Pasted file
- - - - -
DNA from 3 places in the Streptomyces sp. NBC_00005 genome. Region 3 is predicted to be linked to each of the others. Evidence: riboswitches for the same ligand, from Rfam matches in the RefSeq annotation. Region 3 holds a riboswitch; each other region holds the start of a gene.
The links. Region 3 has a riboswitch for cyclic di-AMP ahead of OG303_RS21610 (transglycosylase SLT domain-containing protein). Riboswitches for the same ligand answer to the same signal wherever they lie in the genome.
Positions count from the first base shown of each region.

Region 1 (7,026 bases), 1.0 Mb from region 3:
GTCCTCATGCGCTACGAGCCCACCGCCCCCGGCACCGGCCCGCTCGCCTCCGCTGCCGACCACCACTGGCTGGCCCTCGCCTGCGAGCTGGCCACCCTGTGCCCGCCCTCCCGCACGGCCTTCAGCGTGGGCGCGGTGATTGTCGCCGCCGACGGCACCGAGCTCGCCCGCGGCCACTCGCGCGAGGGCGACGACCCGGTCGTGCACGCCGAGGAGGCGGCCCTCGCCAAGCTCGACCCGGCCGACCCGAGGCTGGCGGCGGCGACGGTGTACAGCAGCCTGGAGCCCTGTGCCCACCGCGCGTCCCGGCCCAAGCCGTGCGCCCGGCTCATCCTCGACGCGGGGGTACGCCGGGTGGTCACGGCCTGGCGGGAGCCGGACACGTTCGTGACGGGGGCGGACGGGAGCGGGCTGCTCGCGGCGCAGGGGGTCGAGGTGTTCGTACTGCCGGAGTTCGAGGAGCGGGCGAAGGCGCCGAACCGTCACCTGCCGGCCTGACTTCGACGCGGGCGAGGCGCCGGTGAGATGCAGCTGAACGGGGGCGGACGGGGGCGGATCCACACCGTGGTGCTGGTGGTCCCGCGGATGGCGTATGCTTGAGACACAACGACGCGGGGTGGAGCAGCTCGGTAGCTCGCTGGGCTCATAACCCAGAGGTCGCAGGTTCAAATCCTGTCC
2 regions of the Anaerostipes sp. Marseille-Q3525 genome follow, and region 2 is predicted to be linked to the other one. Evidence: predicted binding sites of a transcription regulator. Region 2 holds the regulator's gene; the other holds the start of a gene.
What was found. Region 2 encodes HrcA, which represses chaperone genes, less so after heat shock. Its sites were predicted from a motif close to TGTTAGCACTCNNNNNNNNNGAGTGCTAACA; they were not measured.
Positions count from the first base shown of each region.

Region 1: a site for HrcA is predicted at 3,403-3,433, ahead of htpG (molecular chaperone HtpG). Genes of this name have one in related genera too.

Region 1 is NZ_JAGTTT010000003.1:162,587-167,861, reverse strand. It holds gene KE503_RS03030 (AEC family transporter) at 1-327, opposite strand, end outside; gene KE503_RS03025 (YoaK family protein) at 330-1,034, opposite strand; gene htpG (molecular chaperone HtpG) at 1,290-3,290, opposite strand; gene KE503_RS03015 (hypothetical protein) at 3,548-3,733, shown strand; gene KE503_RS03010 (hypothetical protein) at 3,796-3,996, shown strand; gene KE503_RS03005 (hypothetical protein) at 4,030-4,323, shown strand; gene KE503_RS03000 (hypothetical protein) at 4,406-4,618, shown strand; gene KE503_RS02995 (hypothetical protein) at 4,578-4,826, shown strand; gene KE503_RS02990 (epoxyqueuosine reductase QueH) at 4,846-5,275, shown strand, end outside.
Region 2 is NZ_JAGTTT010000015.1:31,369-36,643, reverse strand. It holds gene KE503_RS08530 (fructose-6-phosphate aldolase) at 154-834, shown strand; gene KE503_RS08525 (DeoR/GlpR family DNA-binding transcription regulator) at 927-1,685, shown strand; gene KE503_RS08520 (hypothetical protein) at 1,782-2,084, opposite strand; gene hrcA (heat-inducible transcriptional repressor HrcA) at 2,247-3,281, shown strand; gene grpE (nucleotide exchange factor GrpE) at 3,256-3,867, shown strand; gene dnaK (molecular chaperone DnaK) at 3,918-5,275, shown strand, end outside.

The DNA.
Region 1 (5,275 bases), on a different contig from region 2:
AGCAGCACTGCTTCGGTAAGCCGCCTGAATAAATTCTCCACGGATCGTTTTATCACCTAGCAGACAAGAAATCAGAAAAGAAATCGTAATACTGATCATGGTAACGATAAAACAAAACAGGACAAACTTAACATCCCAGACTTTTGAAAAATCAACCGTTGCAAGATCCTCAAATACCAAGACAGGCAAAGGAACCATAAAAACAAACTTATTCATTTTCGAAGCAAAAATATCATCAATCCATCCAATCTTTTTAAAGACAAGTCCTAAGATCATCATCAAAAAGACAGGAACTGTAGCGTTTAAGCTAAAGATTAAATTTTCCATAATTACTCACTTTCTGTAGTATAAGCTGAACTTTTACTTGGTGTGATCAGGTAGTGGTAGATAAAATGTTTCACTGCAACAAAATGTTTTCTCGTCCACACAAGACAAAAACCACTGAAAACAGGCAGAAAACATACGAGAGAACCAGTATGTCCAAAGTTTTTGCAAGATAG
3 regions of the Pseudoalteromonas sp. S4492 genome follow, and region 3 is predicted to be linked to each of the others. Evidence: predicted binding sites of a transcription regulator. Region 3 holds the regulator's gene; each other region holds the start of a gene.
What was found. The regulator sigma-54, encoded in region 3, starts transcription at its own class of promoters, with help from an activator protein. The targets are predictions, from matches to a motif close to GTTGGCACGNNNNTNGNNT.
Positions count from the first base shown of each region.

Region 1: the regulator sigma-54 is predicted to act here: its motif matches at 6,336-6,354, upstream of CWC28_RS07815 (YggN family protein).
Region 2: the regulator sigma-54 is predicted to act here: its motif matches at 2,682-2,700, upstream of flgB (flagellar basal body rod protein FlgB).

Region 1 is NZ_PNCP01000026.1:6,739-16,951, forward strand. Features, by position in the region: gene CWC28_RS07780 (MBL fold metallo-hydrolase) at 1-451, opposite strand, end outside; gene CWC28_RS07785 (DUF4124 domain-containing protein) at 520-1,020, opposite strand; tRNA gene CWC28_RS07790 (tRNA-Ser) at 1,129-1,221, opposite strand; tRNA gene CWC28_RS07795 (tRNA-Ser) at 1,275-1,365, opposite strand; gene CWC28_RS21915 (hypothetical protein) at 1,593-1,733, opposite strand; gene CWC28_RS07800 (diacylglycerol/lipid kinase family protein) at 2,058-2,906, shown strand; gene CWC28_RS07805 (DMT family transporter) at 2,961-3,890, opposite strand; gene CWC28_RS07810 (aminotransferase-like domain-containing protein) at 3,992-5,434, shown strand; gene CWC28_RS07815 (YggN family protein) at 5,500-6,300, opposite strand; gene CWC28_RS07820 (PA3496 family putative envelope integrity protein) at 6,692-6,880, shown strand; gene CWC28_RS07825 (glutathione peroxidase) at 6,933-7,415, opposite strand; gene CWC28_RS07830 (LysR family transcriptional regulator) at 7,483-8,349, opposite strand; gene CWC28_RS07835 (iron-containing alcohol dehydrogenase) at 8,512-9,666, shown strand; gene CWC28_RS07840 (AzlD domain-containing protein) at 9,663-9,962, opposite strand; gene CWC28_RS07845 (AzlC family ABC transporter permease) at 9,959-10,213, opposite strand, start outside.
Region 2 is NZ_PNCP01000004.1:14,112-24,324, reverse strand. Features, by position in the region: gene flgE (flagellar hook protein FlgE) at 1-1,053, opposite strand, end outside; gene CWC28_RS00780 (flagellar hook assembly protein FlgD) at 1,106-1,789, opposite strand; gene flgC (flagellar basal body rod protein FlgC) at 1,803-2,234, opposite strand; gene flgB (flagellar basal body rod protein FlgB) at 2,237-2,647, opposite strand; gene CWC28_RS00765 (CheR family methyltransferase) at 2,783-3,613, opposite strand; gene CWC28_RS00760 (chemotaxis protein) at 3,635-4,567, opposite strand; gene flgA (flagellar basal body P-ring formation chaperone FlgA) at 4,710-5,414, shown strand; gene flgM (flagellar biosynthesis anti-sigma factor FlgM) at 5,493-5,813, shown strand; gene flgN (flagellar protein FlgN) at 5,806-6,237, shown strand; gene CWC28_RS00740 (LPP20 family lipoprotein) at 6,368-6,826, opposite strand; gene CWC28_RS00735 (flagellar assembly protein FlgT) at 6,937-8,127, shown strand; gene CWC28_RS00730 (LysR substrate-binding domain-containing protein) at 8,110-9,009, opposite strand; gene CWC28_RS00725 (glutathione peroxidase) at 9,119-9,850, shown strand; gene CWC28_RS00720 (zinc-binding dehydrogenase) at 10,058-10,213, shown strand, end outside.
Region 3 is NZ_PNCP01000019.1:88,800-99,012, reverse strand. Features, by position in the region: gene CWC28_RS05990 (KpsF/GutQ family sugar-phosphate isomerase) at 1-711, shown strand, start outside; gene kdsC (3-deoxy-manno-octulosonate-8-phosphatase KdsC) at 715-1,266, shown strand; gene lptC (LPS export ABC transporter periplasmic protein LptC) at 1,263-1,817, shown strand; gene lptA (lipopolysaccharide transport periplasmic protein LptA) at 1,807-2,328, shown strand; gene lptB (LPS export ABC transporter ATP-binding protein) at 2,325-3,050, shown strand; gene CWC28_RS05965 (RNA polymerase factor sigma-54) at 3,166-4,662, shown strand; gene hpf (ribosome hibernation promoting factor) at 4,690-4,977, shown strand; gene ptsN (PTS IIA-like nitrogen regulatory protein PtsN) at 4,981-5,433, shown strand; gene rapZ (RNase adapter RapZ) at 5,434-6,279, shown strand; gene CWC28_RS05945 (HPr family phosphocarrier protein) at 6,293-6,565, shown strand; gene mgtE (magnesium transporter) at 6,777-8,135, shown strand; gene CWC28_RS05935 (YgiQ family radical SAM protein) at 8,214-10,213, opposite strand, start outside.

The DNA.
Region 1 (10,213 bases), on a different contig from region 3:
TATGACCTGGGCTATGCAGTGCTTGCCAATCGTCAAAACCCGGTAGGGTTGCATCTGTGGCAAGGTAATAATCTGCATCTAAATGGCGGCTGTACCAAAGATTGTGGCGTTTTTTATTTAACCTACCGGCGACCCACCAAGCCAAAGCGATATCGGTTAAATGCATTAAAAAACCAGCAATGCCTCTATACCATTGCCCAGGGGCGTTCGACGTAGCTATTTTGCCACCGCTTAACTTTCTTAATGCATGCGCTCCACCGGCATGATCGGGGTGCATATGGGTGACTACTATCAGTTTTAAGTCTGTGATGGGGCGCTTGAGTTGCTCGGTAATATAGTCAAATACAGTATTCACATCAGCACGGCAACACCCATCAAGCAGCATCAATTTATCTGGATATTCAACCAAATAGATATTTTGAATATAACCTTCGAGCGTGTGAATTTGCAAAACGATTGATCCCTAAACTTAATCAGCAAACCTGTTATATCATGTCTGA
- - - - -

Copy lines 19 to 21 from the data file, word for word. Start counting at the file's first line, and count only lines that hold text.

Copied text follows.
Region 2: the regulator sigma-54 is predicted to act here: its motif matches at 2,682-2,700, upstream of flgB (flagellar basal body rod protein FlgB).

Region 1 is NZ_PNCP01000026.1:6,739-16,951, forward strand. Features, by position in the region: gene CWC28_RS07780 (MBL fold metallo-hydrolase) at 1-451, opposite strand, end outside; gene CWC28_RS07785 (DUF4124 domain-containing protein) at 520-1,020, opposite strand; tRNA gene CWC28_RS07790 (tRNA-Ser) at 1,129-1,221, opposite strand; tRNA gene CWC28_RS07795 (tRNA-Ser) at 1,275-1,365, opposite strand; gene CWC28_RS21915 (hypothetical protein) at 1,593-1,733, opposite strand; gene CWC28_RS07800 (diacylglycerol/lipid kinase family protein) at 2,058-2,906, shown strand; gene CWC28_RS07805 (DMT family transporter) at 2,961-3,890, opposite strand; gene CWC28_RS07810 (aminotransferase-like domain-containing protein) at 3,992-5,434, shown strand; gene CWC28_RS07815 (YggN family protein) at 5,500-6,300, opposite strand; gene CWC28_RS07820 (PA3496 family putative envelope integrity protein) at 6,692-6,880, shown strand; gene CWC28_RS07825 (glutathione peroxidase) at 6,933-7,415, opposite strand; gene CWC28_RS07830 (LysR family transcriptional regulator) at 7,483-8,349, opposite strand; gene CWC28_RS07835 (iron-containing alcohol dehydrogenase) at 8,512-9,666, shown strand; gene CWC28_RS07840 (AzlD domain-containing protein) at 9,663-9,962, opposite strand; gene CWC28_RS07845 (AzlC family ABC transporter permease) at 9,959-10,213, opposite strand, start outside.
Region 2 is NZ_PNCP01000004.1:14,112-24,324, reverse strand. Features, by position in the region: gene flgE (flagellar hook protein FlgE) at 1-1,053, opposite strand, end outside; gene CWC28_RS00780 (flagellar hook assembly protein FlgD) at 1,106-1,789, opposite strand; gene flgC (flagellar basal body rod protein FlgC) at 1,803-2,234, opposite strand; gene flgB (flagellar basal body rod protein FlgB) at 2,237-2,647, opposite strand; gene CWC28_RS00765 (CheR family methyltransferase) at 2,783-3,613, opposite strand; gene CWC28_RS00760 (chemotaxis protein) at 3,635-4,567, opposite strand; gene flgA (flagellar basal body P-ring formation chaperone FlgA) at 4,710-5,414, shown strand; gene flgM (flagellar biosynthesis anti-sigma factor FlgM) at 5,493-5,813, shown strand; gene flgN (flagellar protein FlgN) at 5,806-6,237, shown strand; gene CWC28_RS00740 (LPP20 family lipoprotein) at 6,368-6,826, opposite strand; gene CWC28_RS00735 (flagellar assembly protein FlgT) at 6,937-8,127, shown strand; gene CWC28_RS00730 (LysR substrate-binding domain-containing protein) at 8,110-9,009, opposite strand; gene CWC28_RS00725 (glutathione peroxidase) at 9,119-9,850, shown strand; gene CWC28_RS00720 (zinc-binding dehydrogenase) at 10,058-10,213, shown strand, end outside.